Recently the Town Council approved an agreement with four private property owners giving the town the authority to make improvements worth $500,000 to the rear parking lots behind Simpson Court businesses. The agreement also requires the town to provide maintenance for 30 years at taxpayer cost.
There have been two articles in the Record Journal about it recently:
If we really wanted to do this we should have executed on it ten years ago when times were better and the project cost half as much. In true Wallingford fashion we waited and we’re trying to do it now when it costs much more.
In either situation I wouldn’t agree this is the best use for this money.
The Mayor is fond of saying when it comes to ball fields for Little League that if we build it for them, other sports teams would want facilities of their own too.
This has been one of his key points to the argument all these years which is one of the reasons why to this day there still is no single facility.
So if we spend tax dollars that benefit (even if it is a shared benefit) private property owners, wouldn’t we expect other private property owners to want the same benefits in the future?
I patronize many of the businesses in the Simpson Court area and this is nothing against them at all; I simply feel that it is a mistake to commit taxpayer dollars in this fashion.
We already consume tax dollars annually with the small degree of maintenance and support to the parking area already. This comes in the form of snow plowing in the winter and so on. This is in exchange for the use of the area for the businesses as well as “municipal parking.”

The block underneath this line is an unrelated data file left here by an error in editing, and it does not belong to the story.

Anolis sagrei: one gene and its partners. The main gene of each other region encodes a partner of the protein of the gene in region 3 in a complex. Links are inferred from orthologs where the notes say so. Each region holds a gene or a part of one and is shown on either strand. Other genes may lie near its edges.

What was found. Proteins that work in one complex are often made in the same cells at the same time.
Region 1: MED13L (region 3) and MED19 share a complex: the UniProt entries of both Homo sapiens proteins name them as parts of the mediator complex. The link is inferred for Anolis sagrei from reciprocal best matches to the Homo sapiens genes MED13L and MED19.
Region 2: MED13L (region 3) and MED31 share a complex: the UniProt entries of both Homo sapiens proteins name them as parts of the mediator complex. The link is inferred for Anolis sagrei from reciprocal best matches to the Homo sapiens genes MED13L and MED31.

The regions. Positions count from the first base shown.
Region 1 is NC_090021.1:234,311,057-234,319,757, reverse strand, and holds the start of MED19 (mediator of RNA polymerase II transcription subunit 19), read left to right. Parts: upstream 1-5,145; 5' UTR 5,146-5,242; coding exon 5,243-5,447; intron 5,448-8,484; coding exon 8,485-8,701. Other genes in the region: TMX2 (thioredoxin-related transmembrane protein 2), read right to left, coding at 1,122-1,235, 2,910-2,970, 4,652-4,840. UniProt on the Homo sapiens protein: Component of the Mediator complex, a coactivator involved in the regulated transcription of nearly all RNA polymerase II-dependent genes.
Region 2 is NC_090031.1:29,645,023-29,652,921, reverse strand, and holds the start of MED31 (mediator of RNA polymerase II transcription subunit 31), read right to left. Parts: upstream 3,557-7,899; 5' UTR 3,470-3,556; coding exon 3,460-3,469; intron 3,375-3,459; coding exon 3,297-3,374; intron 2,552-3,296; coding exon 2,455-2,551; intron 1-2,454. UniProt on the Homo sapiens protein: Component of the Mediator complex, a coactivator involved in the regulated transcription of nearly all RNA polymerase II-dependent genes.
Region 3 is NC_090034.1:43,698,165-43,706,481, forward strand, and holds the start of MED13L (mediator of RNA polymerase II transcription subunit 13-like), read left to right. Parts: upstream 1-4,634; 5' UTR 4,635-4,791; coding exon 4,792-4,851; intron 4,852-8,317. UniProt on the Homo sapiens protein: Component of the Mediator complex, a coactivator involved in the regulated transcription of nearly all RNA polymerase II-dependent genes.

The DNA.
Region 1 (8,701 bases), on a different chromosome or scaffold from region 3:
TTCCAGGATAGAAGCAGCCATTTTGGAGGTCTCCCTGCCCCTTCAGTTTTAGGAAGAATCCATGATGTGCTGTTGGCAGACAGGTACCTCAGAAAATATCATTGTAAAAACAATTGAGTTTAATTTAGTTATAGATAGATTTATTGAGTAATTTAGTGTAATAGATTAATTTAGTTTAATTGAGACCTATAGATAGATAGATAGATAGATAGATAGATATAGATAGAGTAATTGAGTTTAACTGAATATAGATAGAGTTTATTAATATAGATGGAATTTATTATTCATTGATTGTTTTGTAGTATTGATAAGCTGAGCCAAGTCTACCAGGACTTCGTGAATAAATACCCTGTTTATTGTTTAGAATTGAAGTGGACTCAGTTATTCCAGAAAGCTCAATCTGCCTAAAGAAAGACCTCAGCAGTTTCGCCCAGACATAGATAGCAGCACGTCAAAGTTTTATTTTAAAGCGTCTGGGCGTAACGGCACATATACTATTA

Obviously, people that patronize the businesses will use the rear parking – that would be expected. The agreement for the “municipal parking” use comes into play, as an example, when people park their cars there and go to the Twilight Tunes on the Parade Ground.
So in that effect the give and take is arguable, it’s been something we’ve been doing for a long time and as long as the overall and ongoing maintenance and support to the parking area stays manageable I don’t see any reason why the mutually beneficial agreement couldn’t continue.
I can’t support the use of funds to upgrade / improve their property however. At a bare minimum, after the improvements are made it could potentially make the respective properties more valuable. That’s great for the tax base I suppose but if the property owner, for example, sold the property and profiteered additionally as a direct result of tax dollars being used to upgrade and improve their parking area I don’t think I would be happy with that even knowing that the town still gets to use the area for parking out of the new owners.
If $500,000.00 is available to address parking downtown then we should commit that to the Wooding-Caplan property. The town already owns that and it would be spending the dollars on the upgrading / upkeep of its own property rather than the private property of four business owners.
I support the petition that is being circulated which is calling for a public referendum on the item. If enough signatures are collected then it would go on the ballot for people to vote on. Additionally, it would be wise to put it on the general ballot in November as it would make it so there is no additional cost to the town anyway since there is a general election taking place.
At referendum, if the majority of the voters approve the measure to spend the money on the private property of four business owners, then the council would be realized to have made the correct vote on behalf of the citizens in the first place with respect to the project. Nothing will change and the effort can go forward – case closed.
If the citizens vote it down then they will have NOT agreed with the council’s vote and they will have had their say. The project will not occur and something else will have to be voted upon.
Democracy in action.
You’ve heard my thoughts on this – take some time to read through the articles in the newspaper and get the information for yourself.
Consider signing the petition which only sets up the referendum and allows it to happen.
Then, make your choice – yes or no – do we, as a town, want to spend $500,000 in this manner.
It’s your town – get informed and get involved.